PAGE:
As the Commons fades to black, and MPs head home for summer on the backyard barbecue circuit, the Harper government has already turned its attention from omnibus bills to ominous economic clouds.

The final day of the parliamentary sitting was marked with a muggy heat wave in the capital, and a final blast of hot air in the House of Commons.

But the one political message that may have resonated with ordinary Canadians was a word of foreboding from Finance Minister Jim Flaherty.

He announced a further tightening of home-mortgage lending rules for banks, warning that too many Canadian families are carrying too much personal debt, especially on houses and condominiums in a wildly escalating price spiral.

Conservative insiders say the government's foremost economic fear is the fiscal crisis in Europe escalating to the point of triggering another international market crash, bursting the Canadian housing bubble.

A sudden tanking of Canadian housing prices could leave potentially hundreds of thousands of over-indebted homeowners owing far more on their mortgages than their properties are worth, possibly plunging this country into a U.S.-style crisis of mass foreclosures.

While there are no signs Flaherty is prepared to move more aggressively on consumer lending, a Conservative strategist says the European doomsday scenario, coupled with inevitably rising interest rates, "are certain to cast a shadow over the government's agenda going forward."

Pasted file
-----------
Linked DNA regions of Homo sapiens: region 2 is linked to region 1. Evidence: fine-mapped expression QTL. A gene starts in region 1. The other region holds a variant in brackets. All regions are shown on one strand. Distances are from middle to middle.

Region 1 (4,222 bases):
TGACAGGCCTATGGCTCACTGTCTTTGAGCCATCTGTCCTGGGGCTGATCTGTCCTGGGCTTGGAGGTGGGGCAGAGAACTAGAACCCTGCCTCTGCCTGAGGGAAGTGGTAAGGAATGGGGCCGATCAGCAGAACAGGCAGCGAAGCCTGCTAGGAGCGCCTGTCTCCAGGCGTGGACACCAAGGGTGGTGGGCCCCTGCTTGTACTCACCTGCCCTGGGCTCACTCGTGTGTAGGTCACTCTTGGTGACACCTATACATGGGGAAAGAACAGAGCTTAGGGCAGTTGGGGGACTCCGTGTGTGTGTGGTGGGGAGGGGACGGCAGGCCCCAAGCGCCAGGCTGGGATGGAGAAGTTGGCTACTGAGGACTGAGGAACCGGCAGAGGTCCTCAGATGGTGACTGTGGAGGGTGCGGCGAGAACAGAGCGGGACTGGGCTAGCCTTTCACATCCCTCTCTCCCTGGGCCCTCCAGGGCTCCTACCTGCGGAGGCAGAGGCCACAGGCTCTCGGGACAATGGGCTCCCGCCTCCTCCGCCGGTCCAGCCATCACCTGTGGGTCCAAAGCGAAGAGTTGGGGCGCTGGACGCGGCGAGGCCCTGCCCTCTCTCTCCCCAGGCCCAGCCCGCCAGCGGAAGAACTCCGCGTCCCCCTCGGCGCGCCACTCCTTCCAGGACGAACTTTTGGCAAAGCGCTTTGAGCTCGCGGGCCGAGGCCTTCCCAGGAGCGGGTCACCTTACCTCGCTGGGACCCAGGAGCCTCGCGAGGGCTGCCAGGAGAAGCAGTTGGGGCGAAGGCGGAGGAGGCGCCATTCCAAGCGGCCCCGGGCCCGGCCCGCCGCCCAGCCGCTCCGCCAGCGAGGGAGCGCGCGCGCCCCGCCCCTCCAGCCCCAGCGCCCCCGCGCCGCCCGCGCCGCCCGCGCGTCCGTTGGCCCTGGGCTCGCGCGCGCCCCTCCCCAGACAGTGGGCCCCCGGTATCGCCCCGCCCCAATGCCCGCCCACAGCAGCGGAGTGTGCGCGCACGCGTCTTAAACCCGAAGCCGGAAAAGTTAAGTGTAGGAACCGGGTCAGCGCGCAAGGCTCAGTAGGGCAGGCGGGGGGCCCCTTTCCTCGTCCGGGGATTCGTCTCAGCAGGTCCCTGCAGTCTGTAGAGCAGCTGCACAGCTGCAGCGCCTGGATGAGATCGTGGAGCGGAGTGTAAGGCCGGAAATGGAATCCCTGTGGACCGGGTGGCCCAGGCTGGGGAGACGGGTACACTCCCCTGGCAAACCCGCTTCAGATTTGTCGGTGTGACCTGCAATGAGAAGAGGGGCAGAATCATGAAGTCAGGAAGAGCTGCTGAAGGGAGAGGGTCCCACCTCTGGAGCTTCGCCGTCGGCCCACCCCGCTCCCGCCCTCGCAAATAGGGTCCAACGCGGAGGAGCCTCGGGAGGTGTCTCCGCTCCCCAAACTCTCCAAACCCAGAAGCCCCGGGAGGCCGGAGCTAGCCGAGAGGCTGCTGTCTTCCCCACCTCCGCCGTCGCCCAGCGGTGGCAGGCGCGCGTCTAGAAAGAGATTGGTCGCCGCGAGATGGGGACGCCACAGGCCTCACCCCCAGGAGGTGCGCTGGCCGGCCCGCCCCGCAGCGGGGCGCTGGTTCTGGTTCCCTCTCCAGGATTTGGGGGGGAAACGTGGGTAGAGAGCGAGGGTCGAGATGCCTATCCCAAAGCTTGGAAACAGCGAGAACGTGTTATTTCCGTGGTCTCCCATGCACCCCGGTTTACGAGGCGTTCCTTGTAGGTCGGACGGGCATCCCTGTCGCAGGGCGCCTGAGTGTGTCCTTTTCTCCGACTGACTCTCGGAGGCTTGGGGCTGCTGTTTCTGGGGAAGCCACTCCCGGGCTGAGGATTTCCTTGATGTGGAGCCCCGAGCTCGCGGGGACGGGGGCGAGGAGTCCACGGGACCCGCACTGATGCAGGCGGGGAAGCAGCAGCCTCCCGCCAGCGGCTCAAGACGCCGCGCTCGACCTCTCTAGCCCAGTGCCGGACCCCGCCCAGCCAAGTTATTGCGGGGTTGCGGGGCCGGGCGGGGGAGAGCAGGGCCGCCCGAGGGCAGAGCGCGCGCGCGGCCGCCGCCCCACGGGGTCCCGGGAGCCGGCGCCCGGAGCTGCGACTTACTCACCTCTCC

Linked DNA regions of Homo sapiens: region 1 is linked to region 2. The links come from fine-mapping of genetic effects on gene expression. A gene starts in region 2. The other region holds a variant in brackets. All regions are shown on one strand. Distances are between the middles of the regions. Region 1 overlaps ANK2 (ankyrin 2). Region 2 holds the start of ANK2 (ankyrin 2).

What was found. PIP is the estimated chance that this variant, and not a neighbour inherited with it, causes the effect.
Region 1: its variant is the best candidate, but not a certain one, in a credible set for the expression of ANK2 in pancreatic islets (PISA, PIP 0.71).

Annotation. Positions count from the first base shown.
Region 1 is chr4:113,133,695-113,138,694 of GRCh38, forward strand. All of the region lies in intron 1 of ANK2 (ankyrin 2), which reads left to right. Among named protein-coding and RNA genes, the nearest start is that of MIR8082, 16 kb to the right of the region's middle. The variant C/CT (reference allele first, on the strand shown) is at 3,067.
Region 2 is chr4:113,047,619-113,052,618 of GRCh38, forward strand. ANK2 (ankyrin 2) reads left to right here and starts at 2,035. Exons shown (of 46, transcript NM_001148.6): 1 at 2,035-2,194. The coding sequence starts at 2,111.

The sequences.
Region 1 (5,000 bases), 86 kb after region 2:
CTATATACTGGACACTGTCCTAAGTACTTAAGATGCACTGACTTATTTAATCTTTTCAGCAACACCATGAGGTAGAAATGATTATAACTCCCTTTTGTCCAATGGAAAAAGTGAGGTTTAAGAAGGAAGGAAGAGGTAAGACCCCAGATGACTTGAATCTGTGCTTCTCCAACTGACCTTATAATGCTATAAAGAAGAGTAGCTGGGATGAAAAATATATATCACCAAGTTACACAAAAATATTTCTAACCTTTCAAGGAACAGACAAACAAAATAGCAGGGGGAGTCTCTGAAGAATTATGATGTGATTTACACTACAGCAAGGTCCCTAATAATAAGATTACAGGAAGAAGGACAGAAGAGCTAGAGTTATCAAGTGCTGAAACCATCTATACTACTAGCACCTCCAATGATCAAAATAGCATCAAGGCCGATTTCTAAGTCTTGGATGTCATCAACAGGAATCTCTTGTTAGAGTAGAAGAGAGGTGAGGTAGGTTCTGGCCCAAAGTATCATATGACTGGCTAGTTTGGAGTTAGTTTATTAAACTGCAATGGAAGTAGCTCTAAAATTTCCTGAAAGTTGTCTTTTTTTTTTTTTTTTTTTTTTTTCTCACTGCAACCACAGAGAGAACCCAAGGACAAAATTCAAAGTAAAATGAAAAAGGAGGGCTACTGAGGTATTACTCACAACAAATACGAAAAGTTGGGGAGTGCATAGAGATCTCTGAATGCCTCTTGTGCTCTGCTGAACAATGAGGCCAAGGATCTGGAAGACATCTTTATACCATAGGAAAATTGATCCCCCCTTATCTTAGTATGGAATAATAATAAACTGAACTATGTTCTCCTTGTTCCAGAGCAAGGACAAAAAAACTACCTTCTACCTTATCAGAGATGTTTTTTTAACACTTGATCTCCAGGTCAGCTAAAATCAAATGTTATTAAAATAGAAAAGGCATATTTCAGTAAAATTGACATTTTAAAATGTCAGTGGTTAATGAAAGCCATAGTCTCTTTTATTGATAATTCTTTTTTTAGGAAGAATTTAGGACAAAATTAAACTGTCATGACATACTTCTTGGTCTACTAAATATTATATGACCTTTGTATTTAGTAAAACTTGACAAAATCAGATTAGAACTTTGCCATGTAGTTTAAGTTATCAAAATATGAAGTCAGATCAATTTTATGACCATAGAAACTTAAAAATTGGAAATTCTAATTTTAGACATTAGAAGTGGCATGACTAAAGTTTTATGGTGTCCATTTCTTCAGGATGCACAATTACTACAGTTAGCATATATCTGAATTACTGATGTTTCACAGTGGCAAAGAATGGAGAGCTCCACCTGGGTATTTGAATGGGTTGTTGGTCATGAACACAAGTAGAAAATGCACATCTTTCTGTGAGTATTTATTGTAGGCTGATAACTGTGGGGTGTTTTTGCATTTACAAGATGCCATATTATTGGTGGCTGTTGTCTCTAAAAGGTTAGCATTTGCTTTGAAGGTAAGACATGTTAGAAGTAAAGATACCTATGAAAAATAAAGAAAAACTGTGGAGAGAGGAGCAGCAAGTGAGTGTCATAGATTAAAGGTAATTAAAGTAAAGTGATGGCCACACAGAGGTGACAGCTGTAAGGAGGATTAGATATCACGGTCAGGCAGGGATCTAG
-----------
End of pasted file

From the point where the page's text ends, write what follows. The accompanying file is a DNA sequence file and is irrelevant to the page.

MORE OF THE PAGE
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Prime Minister Stephen Harper can't afford to look back on the spring sitting of Parliament for long - there are plenty of issues to sort out over the summer. (Sean Kilpatrick/Canadian Press)

Exactly what is going to be on that agenda when Parliament resumes in the fall is not entirely clear.

The Conservatives spent the first year of majority government passing legislation they couldn't get through previous minority Parliaments — for example, scrapping the long-gun registry and the wheat board, and overhauling crime-and-punishment legislation.

They passed new laws on immigration and copyright, and added 30 new ridings to the electoral map.

Finally, the Conservatives gave a shrug to democratic process and passed hundreds of changes to dozens of laws in a single 425-page omnibus piece of legislation that critics aptly dubbed the "kitchen sink bill."

Cabinet shuffle could start shakeup

All of which has left so little of consequence on the Conservatives' agenda that Prime Minister Stephen Harper will probably prorogue Parliament before the autumn sitting begins, a move that would wipe the legislative slate clean, and give the government the appearance of a fresh start in the fall.

Conservative strategists are saying Harper is hitting the reset button.

Here's some of what we might expect over the summer months and into the fall session:

  • A cabinet shuffle. Sources say the prime minister wants to take July to decide how he wants to reshape his cabinet, including likely big moves for some problem ministers such as Bev Oda, Peter MacKay, Vic Toews and John Duncan.